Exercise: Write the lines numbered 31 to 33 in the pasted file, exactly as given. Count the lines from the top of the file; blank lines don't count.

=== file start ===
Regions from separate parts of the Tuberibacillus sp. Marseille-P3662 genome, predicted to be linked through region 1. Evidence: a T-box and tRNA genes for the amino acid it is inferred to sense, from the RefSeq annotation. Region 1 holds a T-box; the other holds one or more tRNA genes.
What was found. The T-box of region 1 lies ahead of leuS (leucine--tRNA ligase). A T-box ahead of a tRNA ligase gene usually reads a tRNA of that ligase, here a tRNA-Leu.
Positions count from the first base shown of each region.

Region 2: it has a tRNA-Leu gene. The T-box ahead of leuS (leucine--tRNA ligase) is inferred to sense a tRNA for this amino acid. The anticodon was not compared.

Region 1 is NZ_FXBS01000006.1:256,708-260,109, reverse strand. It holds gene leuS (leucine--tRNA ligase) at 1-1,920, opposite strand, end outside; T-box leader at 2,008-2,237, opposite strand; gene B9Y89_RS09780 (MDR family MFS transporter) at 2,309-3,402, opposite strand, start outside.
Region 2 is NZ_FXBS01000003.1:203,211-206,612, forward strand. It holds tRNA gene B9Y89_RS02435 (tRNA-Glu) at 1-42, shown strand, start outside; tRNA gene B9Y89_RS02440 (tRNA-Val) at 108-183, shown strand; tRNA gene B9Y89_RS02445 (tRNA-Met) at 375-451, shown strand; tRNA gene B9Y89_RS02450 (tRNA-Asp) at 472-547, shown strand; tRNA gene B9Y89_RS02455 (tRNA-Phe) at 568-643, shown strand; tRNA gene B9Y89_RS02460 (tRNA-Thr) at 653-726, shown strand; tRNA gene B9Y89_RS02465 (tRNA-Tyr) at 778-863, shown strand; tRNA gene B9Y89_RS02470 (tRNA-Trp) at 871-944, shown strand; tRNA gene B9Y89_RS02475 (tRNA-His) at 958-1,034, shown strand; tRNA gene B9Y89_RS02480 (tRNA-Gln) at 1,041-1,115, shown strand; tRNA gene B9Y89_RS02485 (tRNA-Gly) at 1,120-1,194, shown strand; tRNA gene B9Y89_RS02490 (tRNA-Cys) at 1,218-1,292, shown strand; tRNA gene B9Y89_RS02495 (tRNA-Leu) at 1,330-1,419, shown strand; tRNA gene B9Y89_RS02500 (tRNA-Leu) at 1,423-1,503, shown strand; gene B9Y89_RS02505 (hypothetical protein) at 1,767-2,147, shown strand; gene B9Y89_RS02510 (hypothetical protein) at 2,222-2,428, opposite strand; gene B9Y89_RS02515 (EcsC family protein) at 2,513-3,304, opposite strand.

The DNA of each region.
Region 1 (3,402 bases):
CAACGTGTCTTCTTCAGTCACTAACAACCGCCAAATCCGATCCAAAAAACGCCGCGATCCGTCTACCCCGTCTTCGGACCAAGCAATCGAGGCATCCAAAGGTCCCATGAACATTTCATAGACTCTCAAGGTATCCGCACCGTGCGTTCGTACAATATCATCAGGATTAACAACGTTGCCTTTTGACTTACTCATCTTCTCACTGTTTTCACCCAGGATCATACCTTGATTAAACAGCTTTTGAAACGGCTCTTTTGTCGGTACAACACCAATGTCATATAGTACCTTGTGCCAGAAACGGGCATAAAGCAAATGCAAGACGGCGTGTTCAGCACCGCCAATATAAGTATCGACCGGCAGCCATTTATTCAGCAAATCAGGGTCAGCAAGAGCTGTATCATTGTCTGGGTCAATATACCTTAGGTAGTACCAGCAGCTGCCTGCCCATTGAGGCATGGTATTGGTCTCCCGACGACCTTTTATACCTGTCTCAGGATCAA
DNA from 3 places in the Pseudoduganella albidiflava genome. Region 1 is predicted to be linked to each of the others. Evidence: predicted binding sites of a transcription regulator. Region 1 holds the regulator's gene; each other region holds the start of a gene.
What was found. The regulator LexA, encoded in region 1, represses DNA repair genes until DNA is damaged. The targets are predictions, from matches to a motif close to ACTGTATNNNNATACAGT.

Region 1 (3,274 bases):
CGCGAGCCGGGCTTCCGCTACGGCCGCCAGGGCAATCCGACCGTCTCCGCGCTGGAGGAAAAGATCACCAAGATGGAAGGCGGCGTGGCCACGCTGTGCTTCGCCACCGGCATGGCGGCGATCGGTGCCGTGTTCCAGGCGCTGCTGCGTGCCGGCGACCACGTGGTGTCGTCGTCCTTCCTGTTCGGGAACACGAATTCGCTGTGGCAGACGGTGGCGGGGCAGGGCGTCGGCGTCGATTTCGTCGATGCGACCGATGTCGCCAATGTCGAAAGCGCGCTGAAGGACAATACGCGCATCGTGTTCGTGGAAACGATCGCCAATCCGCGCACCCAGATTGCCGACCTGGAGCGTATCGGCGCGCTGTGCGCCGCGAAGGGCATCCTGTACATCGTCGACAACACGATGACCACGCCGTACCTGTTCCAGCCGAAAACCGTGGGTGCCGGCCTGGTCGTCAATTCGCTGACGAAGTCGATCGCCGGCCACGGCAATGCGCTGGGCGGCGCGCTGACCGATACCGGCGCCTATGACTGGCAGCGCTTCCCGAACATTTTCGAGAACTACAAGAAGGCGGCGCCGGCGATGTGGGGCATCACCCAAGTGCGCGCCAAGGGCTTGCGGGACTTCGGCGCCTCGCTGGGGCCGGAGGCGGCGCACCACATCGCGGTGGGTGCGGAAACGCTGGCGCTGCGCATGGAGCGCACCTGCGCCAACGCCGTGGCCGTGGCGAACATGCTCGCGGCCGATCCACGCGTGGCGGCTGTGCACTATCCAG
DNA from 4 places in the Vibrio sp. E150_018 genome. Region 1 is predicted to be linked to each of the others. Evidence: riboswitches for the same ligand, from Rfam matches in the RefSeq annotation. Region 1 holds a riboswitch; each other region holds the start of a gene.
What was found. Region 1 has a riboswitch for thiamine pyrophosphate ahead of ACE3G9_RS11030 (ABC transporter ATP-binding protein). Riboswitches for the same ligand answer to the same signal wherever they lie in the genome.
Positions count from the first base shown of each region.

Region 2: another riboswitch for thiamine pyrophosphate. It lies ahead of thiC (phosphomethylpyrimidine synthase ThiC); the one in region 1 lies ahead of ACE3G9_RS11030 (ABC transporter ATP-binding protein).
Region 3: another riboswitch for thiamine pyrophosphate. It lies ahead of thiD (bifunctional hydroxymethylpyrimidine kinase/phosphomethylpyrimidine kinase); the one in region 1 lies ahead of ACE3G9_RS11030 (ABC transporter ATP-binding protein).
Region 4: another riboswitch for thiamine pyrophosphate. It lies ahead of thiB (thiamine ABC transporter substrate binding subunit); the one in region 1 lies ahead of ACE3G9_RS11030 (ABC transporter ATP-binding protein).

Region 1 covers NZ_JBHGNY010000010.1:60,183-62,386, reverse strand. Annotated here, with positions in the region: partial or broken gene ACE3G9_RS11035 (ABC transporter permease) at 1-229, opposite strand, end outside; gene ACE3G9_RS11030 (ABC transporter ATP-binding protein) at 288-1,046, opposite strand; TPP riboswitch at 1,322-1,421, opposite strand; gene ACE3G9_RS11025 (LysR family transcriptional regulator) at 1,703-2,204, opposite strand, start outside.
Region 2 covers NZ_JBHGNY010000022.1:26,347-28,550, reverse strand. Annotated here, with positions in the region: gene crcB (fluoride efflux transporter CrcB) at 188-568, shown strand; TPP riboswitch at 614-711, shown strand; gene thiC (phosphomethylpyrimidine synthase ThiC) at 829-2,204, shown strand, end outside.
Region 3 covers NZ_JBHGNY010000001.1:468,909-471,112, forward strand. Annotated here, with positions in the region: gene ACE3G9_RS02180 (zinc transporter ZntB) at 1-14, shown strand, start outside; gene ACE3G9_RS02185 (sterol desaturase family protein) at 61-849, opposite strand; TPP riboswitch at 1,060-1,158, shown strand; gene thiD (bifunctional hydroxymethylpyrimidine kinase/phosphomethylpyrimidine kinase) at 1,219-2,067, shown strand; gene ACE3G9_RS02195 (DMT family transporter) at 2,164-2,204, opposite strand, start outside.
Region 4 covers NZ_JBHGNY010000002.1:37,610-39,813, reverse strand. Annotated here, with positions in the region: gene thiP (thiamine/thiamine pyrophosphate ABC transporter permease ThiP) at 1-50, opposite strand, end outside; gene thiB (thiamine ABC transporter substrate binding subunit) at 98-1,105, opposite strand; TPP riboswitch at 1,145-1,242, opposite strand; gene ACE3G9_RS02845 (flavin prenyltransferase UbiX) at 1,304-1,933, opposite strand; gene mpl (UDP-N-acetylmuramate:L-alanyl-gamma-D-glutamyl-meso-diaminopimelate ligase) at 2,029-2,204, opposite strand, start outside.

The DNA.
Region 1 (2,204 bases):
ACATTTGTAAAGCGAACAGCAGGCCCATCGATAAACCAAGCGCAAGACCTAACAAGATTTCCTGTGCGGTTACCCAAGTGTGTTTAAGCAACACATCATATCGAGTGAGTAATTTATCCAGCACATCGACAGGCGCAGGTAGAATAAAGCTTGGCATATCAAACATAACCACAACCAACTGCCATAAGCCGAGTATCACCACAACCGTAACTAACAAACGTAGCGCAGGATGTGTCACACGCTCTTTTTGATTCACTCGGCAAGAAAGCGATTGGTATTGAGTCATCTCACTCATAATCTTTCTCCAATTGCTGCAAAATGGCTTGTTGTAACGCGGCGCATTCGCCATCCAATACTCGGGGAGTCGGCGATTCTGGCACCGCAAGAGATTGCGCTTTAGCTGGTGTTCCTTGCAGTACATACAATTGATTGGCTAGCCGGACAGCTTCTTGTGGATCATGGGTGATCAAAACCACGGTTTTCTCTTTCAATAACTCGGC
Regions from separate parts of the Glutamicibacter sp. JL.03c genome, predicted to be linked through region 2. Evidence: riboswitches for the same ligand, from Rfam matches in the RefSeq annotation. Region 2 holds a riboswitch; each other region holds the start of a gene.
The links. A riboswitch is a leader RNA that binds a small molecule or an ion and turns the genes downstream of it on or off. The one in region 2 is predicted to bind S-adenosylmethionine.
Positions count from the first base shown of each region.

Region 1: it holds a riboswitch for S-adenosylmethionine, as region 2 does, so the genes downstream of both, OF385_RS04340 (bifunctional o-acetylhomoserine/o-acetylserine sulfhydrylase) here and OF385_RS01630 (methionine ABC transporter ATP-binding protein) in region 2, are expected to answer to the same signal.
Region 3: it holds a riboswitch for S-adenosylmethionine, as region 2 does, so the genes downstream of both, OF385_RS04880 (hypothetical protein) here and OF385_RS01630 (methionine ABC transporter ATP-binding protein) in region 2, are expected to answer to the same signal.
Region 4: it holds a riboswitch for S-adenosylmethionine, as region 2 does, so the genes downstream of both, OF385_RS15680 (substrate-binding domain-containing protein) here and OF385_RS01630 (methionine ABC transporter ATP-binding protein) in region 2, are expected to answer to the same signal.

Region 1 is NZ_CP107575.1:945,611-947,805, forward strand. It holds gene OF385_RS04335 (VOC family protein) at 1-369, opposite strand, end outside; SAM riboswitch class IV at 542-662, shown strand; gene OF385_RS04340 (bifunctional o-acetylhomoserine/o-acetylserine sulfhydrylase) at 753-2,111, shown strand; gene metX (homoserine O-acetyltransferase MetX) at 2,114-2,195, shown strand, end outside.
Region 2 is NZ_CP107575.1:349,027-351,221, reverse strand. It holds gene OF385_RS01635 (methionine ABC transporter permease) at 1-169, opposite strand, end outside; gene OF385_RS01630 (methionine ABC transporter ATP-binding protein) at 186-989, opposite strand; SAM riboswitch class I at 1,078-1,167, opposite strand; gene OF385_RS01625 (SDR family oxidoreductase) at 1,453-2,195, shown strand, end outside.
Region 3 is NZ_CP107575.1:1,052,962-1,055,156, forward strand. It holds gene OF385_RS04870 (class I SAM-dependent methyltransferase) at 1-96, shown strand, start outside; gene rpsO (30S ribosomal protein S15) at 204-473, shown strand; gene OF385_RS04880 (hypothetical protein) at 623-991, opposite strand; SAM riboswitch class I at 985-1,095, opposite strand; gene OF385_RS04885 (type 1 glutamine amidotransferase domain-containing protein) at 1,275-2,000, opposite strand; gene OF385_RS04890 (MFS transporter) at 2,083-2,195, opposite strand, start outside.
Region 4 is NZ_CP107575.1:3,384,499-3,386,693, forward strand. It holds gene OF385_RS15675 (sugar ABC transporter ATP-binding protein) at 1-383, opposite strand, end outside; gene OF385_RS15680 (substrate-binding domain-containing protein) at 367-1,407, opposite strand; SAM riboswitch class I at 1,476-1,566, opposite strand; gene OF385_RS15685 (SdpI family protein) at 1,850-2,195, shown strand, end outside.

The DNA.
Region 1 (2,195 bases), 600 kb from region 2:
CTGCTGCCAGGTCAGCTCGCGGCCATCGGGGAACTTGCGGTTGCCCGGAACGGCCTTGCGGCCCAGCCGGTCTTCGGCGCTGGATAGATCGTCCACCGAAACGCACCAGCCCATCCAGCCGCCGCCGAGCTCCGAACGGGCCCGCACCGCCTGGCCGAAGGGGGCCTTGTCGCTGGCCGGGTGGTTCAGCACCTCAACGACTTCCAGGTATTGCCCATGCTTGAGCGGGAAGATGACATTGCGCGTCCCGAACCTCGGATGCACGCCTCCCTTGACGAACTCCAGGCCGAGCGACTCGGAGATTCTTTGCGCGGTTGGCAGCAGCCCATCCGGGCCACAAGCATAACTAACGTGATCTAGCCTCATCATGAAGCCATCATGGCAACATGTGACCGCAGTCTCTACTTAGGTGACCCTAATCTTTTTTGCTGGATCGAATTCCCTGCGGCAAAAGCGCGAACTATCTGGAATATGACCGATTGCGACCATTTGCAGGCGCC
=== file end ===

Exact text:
Region 3: it holds a riboswitch for S-adenosylmethionine, as region 2 does, so the genes downstream of both, OF385_RS04880 (hypothetical protein) here and OF385_RS01630 (methionine ABC transporter ATP-binding protein) in region 2, are expected to answer to the same signal.
Region 4: it holds a riboswitch for S-adenosylmethionine, as region 2 does, so the genes downstream of both, OF385_RS15680 (substrate-binding domain-containing protein) here and OF385_RS01630 (methionine ABC transporter ATP-binding protein) in region 2, are expected to answer to the same signal.

Region 1 is NZ_CP107575.1:945,611-947,805, forward strand. It holds gene OF385_RS04335 (VOC family protein) at 1-369, opposite strand, end outside; SAM riboswitch class IV at 542-662, shown strand; gene OF385_RS04340 (bifunctional o-acetylhomoserine/o-acetylserine sulfhydrylase) at 753-2,111, shown strand; gene metX (homoserine O-acetyltransferase MetX) at 2,114-2,195, shown strand, end outside.